New York Times bestselling author Margot Lee Shetterlys book is now available in a new edition perfect for young readers. This is the amazing true story of four African-American female mathematicians at NASA who helped achieve some of the greatest moments in our space program. Now a major motion picture starring Taraji P. Henson, Octavia Spencer, Janelle Monae, Kirsten Dunst, and Kevin Costner.Before John Glenn orbited the earth, or Neil Armstrong walked on the moon, a group of dedicated female mathematicians known as human computers used pencils, slide rules, and adding machines to calculate the numbers that would launch rockets, and astronauts, into space. This book brings to life the stories of Dorothy Vaughan, Mary Jackson, Katherine Johnson, and Christine Darden, four African-American women who lived through the civil rights era, the Space Race, the Cold War, and the movement for gender equality, and whose work forever changed the face of NASA and the country....
|Format Type||:||Kindle Edition|
|Number of Pages||:||240 pages|
|Status||:||Available For Download|
|Last checked||:||21 Minutes ago!|
Hidden Figures Reviews
When I received this book as a gift, I was thrilled because I am personally fascinated with space and aeronautics.
I found the topics discussed remarkably thought-provoking. The book centers around four African-American women: Dorothy Vaughan, Mary Jackson, Katherine Johnson, and Christine Darden. Each of the four women had a fascination with mathematics and science. At the time, racial segregation was an ongoing practice in the United States, and women specializing in mathematics and science wer ...more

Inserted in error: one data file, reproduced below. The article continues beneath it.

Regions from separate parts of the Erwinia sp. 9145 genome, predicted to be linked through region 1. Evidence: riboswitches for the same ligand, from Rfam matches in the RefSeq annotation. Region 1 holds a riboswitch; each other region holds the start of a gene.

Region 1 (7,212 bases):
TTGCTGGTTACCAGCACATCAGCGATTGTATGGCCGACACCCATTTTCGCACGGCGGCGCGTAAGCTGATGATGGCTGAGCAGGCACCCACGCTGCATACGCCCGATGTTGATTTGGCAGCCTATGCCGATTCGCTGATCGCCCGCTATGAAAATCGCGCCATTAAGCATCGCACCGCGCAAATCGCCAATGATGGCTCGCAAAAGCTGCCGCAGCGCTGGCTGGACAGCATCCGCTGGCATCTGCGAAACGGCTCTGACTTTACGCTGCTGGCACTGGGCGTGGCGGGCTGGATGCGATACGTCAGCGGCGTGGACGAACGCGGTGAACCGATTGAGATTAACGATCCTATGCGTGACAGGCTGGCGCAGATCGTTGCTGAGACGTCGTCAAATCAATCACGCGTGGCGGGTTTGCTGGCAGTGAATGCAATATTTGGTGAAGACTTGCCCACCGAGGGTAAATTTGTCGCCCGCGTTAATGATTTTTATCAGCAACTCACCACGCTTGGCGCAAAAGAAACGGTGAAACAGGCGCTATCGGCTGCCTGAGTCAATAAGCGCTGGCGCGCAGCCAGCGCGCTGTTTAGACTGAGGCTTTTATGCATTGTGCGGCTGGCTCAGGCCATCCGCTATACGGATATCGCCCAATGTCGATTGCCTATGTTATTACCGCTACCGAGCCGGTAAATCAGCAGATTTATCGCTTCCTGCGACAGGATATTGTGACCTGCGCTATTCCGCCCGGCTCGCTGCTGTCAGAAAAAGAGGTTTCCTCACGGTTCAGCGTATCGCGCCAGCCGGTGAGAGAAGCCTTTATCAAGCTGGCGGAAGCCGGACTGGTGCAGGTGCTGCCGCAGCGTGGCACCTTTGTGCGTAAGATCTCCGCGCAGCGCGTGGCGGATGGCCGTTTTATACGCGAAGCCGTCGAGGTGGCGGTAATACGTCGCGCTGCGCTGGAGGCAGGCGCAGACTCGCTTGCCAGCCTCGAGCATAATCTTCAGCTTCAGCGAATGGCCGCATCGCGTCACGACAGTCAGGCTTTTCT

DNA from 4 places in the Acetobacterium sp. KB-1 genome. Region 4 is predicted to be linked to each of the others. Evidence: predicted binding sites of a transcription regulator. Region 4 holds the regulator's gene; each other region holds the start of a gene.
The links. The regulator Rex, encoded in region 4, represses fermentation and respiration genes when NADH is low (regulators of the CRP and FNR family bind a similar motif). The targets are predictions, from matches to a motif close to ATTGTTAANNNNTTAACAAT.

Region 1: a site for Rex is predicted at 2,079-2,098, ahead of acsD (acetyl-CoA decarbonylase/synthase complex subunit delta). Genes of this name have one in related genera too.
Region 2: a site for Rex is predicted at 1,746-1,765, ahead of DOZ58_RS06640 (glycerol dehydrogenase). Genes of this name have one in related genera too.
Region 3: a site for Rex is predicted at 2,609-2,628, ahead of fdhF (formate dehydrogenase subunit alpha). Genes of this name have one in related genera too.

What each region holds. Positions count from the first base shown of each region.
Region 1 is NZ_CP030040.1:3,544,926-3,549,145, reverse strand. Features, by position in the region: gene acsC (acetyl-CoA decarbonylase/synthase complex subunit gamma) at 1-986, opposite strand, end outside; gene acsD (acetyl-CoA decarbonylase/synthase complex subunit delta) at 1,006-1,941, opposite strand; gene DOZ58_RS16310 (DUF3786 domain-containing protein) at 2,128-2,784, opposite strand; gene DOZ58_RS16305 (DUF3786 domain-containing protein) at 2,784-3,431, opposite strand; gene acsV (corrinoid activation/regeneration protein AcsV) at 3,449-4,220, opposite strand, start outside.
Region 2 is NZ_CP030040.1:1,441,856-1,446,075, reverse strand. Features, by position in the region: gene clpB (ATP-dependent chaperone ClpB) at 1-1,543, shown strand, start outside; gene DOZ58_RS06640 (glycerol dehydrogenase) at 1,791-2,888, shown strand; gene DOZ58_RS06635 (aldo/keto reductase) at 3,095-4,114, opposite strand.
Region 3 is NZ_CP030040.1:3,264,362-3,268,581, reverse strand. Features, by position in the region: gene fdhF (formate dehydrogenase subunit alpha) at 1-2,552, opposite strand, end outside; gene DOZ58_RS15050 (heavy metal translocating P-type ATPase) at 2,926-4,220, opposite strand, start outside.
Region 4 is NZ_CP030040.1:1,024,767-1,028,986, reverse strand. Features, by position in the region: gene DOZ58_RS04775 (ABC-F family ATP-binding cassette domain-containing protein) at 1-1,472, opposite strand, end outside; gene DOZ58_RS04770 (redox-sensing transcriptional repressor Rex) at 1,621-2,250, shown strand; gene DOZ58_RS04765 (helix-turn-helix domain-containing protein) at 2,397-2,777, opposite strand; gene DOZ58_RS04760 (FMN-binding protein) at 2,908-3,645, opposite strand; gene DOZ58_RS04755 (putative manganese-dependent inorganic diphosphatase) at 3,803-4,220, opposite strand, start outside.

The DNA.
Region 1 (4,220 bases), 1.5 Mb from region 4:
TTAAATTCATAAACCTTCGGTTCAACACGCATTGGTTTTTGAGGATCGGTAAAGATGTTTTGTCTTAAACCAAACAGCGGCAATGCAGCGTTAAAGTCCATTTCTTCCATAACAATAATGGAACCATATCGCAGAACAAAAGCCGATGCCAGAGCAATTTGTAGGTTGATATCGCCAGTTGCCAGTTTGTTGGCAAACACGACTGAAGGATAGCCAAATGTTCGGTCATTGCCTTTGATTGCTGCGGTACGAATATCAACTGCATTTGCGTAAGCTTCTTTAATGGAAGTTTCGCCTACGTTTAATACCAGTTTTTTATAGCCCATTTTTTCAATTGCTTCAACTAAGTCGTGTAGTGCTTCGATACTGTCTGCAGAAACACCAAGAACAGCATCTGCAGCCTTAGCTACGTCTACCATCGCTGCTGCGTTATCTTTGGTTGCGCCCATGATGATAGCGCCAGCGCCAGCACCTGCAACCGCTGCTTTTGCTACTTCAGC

I loved this book. Can you imagine the conversation in the 40's "I just got a job as a computer". These math wizards were trailblazers and can be inspirations for all young women even today. Lots of great facts and figures about the progression of the space program through the many years and US presidents. Also, men would enjoy this book.
This is such an inspiring story of incredible people. I loved reading and learning about the powerful women that worked as human computers during U.S. space exploration. The author also included descriptions of historically significant events with civil rights, gender equality in the workplace and conflicts with Russia.
I won't lie, I decided to read this based on how much I enjoyed the movie that came out last year. Although I myself am neither Black nor an engineer, the film version of these legends touched me, to say the least; I can only imagine how the journeys of Katherine Johnson, Dorothy Vaughn, and Mary Jackson would move Black communities everywhere. After remembering that the movie was based on a book by Margot Lee Shetterly, I downloaded it to my Kindle and began reading — in part because storytelli ...more
When the ads for Hidden Figures came out last year I was ecstatic. Not only did the movie look great and have a spectacular story to tell, the headliners were black women! I hadn’t seen the movie before starting the book, but I was excited anyway. I’m sorry to say I was disappointed. Very disappointed, in fact.
I don’t think Shetterly grasped the concept of storytelling. Just because a book is non-fiction doesn’t stop it from being a book. There still has to be elements of style and flow in it. H ...more
Don't get me wrong, these women are amazing and inspiring and their stories need to be told. However the book was fact, fact, fact, with a lack of a fluid, engaging storyline. In the textbook-like recording of their lives, it is missing a little life, pizazz, spirit. Make no mistake though, it is a good thing that this history is thoroughly preserved.
and the many other African American women who worked for NASA.
I honor you.
To women in general and especially women of colour working in science, engineering and math.
I honor you.
It was an overall good book, if you like math and science you would probably like that. I definitely recommend the book to everyone